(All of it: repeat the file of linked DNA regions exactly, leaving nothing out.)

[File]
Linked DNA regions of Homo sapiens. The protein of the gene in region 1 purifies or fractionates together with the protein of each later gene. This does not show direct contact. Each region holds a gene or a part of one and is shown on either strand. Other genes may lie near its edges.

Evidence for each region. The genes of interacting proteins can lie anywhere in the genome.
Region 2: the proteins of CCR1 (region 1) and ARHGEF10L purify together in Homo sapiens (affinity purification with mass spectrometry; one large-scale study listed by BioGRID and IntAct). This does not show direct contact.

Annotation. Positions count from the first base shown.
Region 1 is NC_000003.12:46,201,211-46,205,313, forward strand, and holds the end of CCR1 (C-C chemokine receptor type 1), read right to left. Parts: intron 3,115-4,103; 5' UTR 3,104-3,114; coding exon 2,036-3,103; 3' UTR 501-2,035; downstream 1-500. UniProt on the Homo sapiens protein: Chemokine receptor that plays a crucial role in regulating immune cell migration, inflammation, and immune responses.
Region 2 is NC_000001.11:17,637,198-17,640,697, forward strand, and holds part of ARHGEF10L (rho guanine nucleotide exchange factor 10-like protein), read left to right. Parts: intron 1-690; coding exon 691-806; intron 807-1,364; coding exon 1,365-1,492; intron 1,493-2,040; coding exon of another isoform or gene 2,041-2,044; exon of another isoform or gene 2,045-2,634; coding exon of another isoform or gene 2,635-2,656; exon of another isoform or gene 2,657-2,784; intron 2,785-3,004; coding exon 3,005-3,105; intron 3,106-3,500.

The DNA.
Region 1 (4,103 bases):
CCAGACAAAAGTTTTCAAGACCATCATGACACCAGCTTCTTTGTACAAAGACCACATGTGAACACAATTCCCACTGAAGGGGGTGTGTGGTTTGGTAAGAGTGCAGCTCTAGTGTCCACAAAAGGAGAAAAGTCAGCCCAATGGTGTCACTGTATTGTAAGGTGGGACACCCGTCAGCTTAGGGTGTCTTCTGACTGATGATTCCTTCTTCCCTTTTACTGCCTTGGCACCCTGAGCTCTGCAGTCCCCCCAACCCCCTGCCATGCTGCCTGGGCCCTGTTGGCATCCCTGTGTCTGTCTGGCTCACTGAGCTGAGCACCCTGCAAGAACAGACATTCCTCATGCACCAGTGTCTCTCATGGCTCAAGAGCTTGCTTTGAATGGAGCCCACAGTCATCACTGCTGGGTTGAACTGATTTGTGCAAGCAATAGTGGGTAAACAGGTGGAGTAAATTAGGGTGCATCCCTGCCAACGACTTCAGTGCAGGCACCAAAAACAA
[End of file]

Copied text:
Linked DNA regions of Homo sapiens. The protein of the gene in region 1 purifies or fractionates together with the protein of each later gene. This does not show direct contact. Each region holds a gene or a part of one and is shown on either strand. Other genes may lie near its edges.

Evidence for each region. The genes of interacting proteins can lie anywhere in the genome.
Region 2: the proteins of CCR1 (region 1) and ARHGEF10L purify together in Homo sapiens (affinity purification with mass spectrometry; one large-scale study listed by BioGRID and IntAct). This does not show direct contact.

Annotation. Positions count from the first base shown.
Region 1 is NC_000003.12:46,201,211-46,205,313, forward strand, and holds the end of CCR1 (C-C chemokine receptor type 1), read right to left. Parts: intron 3,115-4,103; 5' UTR 3,104-3,114; coding exon 2,036-3,103; 3' UTR 501-2,035; downstream 1-500. UniProt on the Homo sapiens protein: Chemokine receptor that plays a crucial role in regulating immune cell migration, inflammation, and immune responses.
Region 2 is NC_000001.11:17,637,198-17,640,697, forward strand, and holds part of ARHGEF10L (rho guanine nucleotide exchange factor 10-like protein), read left to right. Parts: intron 1-690; coding exon 691-806; intron 807-1,364; coding exon 1,365-1,492; intron 1,493-2,040; coding exon of another isoform or gene 2,041-2,044; exon of another isoform or gene 2,045-2,634; coding exon of another isoform or gene 2,635-2,656; exon of another isoform or gene 2,657-2,784; intron 2,785-3,004; coding exon 3,005-3,105; intron 3,106-3,500.

The DNA.
Region 1 (4,103 bases):
CCAGACAAAAGTTTTCAAGACCATCATGACACCAGCTTCTTTGTACAAAGACCACATGTGAACACAATTCCCACTGAAGGGGGTGTGTGGTTTGGTAAGAGTGCAGCTCTAGTGTCCACAAAAGGAGAAAAGTCAGCCCAATGGTGTCACTGTATTGTAAGGTGGGACACCCGTCAGCTTAGGGTGTCTTCTGACTGATGATTCCTTCTTCCCTTTTACTGCCTTGGCACCCTGAGCTCTGCAGTCCCCCCAACCCCCTGCCATGCTGCCTGGGCCCTGTTGGCATCCCTGTGTCTGTCTGGCTCACTGAGCTGAGCACCCTGCAAGAACAGACATTCCTCATGCACCAGTGTCTCTCATGGCTCAAGAGCTTGCTTTGAATGGAGCCCACAGTCATCACTGCTGGGTTGAACTGATTTGTGCAAGCAATAGTGGGTAAACAGGTGGAGTAAATTAGGGTGCATCCCTGCCAACGACTTCAGTGCAGGCACCAAAAACAA